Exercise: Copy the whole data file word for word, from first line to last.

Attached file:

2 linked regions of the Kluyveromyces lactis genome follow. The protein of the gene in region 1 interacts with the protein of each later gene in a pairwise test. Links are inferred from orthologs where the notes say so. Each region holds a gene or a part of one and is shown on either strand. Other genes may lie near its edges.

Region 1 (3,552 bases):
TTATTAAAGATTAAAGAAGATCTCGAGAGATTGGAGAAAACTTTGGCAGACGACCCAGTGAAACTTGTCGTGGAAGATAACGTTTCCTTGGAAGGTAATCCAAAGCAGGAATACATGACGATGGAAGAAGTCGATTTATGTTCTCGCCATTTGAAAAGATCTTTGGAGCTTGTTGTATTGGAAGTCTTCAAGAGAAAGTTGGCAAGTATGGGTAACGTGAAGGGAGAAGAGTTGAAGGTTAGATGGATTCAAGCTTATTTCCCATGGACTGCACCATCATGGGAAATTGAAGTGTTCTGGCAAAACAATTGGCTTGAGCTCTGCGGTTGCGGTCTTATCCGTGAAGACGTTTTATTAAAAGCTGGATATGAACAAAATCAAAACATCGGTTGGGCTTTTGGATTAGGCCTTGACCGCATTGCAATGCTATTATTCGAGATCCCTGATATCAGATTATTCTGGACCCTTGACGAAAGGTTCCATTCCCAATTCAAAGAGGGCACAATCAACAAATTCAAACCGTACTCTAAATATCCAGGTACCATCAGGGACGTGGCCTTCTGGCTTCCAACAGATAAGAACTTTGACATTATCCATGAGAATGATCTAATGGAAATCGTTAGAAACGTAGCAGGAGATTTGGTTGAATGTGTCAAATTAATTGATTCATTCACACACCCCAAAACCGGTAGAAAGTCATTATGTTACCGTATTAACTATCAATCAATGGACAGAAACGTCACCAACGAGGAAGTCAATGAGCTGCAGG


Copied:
2 linked regions of the Kluyveromyces lactis genome follow. The protein of the gene in region 1 interacts with the protein of each later gene in a pairwise test. Links are inferred from orthologs where the notes say so. Each region holds a gene or a part of one and is shown on either strand. Other genes may lie near its edges.

Region 1 (3,552 bases):
TTATTAAAGATTAAAGAAGATCTCGAGAGATTGGAGAAAACTTTGGCAGACGACCCAGTGAAACTTGTCGTGGAAGATAACGTTTCCTTGGAAGGTAATCCAAAGCAGGAATACATGACGATGGAAGAAGTCGATTTATGTTCTCGCCATTTGAAAAGATCTTTGGAGCTTGTTGTATTGGAAGTCTTCAAGAGAAAGTTGGCAAGTATGGGTAACGTGAAGGGAGAAGAGTTGAAGGTTAGATGGATTCAAGCTTATTTCCCATGGACTGCACCATCATGGGAAATTGAAGTGTTCTGGCAAAACAATTGGCTTGAGCTCTGCGGTTGCGGTCTTATCCGTGAAGACGTTTTATTAAAAGCTGGATATGAACAAAATCAAAACATCGGTTGGGCTTTTGGATTAGGCCTTGACCGCATTGCAATGCTATTATTCGAGATCCCTGATATCAGATTATTCTGGACCCTTGACGAAAGGTTCCATTCCCAATTCAAAGAGGGCACAATCAACAAATTCAAACCGTACTCTAAATATCCAGGTACCATCAGGGACGTGGCCTTCTGGCTTCCAACAGATAAGAACTTTGACATTATCCATGAGAATGATCTAATGGAAATCGTTAGAAACGTAGCAGGAGATTTGGTTGAATGTGTCAAATTAATTGATTCATTCACACACCCCAAAACCGGTAGAAAGTCATTATGTTACCGTATTAACTATCAATCAATGGACAGAAACGTCACCAACGAGGAAGTCAATGAGCTGCAGG